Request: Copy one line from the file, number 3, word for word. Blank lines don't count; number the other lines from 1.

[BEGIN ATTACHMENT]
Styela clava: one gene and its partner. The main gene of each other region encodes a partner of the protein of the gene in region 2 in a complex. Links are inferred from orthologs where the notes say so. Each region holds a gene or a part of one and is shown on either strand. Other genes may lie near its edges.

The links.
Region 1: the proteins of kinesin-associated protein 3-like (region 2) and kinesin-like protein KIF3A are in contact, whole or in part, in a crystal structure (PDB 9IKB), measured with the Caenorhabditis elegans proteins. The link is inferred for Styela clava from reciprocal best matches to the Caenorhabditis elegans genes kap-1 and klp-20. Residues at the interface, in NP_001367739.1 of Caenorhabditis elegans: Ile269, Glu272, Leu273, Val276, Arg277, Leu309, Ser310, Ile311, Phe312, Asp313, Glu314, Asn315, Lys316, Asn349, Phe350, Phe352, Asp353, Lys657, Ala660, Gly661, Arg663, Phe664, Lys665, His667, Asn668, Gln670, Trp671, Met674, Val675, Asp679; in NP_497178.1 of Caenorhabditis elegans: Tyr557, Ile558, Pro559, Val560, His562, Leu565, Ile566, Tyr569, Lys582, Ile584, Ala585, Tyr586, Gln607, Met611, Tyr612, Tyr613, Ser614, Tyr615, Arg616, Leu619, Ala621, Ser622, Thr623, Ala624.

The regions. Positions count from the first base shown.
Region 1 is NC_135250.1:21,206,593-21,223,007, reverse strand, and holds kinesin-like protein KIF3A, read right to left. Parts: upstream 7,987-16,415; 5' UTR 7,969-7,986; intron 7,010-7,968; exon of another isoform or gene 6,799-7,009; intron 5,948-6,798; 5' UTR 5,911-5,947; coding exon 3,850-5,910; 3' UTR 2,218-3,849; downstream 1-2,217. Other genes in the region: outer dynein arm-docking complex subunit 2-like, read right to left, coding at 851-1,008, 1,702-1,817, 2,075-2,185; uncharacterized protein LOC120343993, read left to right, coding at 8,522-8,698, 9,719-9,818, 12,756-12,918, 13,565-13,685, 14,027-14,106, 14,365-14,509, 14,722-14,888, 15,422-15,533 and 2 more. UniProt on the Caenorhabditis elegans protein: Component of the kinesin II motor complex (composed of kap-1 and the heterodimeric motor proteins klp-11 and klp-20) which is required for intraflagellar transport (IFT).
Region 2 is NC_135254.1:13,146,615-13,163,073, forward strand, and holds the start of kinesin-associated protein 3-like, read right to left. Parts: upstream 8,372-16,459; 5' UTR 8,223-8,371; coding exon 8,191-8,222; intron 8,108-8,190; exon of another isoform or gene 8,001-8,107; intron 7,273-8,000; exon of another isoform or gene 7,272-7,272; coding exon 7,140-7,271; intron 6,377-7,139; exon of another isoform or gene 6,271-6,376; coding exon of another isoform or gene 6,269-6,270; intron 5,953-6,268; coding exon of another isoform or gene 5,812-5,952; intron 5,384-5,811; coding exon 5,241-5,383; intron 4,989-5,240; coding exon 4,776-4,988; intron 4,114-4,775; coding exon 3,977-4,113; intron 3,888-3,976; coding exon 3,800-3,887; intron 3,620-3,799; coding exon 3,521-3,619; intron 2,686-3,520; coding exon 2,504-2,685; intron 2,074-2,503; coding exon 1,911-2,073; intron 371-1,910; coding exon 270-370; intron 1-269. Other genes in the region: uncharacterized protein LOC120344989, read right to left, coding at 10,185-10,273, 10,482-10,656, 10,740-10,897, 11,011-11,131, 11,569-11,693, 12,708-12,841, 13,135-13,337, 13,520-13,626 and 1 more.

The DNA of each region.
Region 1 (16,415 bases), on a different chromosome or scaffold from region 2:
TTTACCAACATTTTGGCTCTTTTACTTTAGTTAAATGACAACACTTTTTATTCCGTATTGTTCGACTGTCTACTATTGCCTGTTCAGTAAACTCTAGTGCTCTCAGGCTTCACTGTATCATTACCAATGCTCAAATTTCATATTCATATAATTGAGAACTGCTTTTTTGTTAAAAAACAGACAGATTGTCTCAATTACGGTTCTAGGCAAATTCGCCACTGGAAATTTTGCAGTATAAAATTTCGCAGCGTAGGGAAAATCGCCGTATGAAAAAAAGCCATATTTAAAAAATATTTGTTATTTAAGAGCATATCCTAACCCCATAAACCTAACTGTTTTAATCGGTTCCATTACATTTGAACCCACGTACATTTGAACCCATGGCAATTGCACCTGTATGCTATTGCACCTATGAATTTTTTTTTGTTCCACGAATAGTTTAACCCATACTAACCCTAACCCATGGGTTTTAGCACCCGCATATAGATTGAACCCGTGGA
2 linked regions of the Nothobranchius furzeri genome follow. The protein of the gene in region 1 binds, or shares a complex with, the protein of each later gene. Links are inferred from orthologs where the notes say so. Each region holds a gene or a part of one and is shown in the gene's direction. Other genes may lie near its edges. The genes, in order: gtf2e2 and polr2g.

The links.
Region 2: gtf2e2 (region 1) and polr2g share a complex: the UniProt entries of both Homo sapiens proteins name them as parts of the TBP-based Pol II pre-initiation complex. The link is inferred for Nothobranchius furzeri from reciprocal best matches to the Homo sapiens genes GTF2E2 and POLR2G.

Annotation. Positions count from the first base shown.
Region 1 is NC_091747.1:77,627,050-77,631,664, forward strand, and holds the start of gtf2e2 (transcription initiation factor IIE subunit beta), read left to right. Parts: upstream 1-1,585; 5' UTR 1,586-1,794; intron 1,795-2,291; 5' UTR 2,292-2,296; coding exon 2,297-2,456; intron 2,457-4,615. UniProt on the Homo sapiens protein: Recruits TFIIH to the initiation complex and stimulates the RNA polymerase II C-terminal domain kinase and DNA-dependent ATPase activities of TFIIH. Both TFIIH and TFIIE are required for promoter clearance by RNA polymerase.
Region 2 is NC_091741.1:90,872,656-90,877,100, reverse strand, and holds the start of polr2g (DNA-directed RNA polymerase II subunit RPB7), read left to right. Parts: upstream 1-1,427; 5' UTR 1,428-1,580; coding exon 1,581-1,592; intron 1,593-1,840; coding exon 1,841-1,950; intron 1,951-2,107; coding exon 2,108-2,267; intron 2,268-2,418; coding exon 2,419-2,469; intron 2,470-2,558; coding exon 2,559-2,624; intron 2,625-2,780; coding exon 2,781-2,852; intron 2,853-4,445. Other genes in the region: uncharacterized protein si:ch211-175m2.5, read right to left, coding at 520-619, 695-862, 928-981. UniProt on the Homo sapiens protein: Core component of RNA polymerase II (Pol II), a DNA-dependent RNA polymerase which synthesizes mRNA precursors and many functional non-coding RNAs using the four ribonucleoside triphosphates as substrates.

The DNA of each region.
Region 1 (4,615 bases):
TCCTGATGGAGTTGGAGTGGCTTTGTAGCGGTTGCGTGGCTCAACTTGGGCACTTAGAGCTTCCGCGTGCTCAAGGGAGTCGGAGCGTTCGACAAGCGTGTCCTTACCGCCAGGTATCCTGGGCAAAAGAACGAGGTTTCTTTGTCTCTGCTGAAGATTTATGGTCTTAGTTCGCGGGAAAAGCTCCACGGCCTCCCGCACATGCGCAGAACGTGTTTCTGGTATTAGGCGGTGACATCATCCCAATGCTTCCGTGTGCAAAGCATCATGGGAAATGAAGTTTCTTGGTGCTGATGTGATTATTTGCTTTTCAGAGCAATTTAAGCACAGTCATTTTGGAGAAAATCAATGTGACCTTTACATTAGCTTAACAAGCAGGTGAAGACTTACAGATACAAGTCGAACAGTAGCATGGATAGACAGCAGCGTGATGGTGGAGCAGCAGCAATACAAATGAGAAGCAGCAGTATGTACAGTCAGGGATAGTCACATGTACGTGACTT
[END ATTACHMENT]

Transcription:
Region 1: the proteins of kinesin-associated protein 3-like (region 2) and kinesin-like protein KIF3A are in contact, whole or in part, in a crystal structure (PDB 9IKB), measured with the Caenorhabditis elegans proteins. The link is inferred for Styela clava from reciprocal best matches to the Caenorhabditis elegans genes kap-1 and klp-20. Residues at the interface, in NP_001367739.1 of Caenorhabditis elegans: Ile269, Glu272, Leu273, Val276, Arg277, Leu309, Ser310, Ile311, Phe312, Asp313, Glu314, Asn315, Lys316, Asn349, Phe350, Phe352, Asp353, Lys657, Ala660, Gly661, Arg663, Phe664, Lys665, His667, Asn668, Gln670, Trp671, Met674, Val675, Asp679; in NP_497178.1 of Caenorhabditis elegans: Tyr557, Ile558, Pro559, Val560, His562, Leu565, Ile566, Tyr569, Lys582, Ile584, Ala585, Tyr586, Gln607, Met611, Tyr612, Tyr613, Ser614, Tyr615, Arg616, Leu619, Ala621, Ser622, Thr623, Ala624.